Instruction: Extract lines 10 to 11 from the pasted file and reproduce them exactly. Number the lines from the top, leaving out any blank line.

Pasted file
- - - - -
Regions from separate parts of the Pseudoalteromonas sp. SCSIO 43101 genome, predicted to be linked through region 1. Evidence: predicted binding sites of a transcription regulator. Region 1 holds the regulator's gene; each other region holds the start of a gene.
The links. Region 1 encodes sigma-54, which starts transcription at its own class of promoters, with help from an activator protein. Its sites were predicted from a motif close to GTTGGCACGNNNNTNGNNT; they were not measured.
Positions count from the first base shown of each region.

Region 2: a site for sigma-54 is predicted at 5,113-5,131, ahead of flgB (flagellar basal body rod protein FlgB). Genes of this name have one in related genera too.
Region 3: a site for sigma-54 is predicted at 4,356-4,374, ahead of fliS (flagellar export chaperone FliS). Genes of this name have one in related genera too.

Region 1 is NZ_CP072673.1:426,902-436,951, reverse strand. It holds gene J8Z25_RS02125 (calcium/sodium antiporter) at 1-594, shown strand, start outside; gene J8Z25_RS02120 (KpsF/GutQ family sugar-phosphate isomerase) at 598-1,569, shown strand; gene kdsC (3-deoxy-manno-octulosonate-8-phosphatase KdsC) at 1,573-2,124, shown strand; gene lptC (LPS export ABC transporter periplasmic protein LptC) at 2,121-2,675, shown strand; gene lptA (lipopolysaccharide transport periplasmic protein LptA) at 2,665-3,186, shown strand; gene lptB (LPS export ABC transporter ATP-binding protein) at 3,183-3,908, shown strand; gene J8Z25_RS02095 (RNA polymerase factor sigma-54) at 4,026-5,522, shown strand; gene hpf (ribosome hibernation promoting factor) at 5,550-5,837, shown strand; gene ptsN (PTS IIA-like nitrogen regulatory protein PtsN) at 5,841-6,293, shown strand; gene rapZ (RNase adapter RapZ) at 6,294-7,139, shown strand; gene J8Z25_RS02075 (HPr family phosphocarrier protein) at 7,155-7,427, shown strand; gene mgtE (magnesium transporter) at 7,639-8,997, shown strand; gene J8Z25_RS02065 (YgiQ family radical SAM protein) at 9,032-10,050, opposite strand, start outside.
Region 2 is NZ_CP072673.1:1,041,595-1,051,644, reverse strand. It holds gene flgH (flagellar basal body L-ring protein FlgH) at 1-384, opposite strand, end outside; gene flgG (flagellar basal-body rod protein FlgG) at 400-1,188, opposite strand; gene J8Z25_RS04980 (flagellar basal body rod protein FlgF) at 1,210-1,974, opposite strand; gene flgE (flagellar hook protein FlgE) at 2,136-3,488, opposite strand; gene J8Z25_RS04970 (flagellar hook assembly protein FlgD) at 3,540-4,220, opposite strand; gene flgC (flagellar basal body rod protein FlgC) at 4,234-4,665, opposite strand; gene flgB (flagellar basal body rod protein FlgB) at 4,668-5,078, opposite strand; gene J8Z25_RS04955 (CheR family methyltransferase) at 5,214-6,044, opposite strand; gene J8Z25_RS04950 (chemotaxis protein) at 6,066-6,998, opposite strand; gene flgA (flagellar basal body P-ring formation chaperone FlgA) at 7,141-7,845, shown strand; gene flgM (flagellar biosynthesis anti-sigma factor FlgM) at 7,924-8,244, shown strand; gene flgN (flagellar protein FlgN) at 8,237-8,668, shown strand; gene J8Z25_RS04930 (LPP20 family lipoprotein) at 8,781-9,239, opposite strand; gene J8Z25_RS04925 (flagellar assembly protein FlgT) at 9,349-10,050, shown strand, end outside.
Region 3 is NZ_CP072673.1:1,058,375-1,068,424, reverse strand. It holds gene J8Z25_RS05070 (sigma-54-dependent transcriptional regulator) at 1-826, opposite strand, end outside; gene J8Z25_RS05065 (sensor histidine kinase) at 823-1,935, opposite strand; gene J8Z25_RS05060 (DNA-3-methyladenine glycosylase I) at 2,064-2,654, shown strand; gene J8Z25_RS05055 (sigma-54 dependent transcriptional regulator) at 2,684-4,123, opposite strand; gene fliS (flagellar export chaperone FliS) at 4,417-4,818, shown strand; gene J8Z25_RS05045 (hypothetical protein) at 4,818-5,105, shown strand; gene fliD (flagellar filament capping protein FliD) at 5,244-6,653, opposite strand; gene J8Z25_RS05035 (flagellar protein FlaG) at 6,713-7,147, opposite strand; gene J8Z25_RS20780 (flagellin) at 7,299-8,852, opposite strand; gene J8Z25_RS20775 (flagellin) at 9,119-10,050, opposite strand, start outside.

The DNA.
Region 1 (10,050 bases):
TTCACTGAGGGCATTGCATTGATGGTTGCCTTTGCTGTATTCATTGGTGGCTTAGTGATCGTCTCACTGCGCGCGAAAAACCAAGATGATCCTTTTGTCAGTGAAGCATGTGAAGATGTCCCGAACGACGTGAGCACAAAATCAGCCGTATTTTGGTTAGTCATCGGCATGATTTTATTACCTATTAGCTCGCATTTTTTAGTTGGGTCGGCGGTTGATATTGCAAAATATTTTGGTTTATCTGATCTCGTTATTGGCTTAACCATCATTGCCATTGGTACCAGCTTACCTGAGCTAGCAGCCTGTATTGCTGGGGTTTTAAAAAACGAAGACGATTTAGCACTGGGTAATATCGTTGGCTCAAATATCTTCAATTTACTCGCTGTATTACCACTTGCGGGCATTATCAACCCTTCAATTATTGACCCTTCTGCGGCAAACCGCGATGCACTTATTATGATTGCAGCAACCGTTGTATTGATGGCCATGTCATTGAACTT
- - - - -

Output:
Region 1 (10,050 bases):
TTCACTGAGGGCATTGCATTGATGGTTGCCTTTGCTGTATTCATTGGTGGCTTAGTGATCGTCTCACTGCGCGCGAAAAACCAAGATGATCCTTTTGTCAGTGAAGCATGTGAAGATGTCCCGAACGACGTGAGCACAAAATCAGCCGTATTTTGGTTAGTCATCGGCATGATTTTATTACCTATTAGCTCGCATTTTTTAGTTGGGTCGGCGGTTGATATTGCAAAATATTTTGGTTTATCTGATCTCGTTATTGGCTTAACCATCATTGCCATTGGTACCAGCTTACCTGAGCTAGCAGCCTGTATTGCTGGGGTTTTAAAAAACGAAGACGATTTAGCACTGGGTAATATCGTTGGCTCAAATATCTTCAATTTACTCGCTGTATTACCACTTGCGGGCATTATCAACCCTTCAATTATTGACCCTTCTGCGGCAAACCGCGATGCACTTATTATGATTGCAGCAACCGTTGTATTGATGGCCATGTCATTGAACTT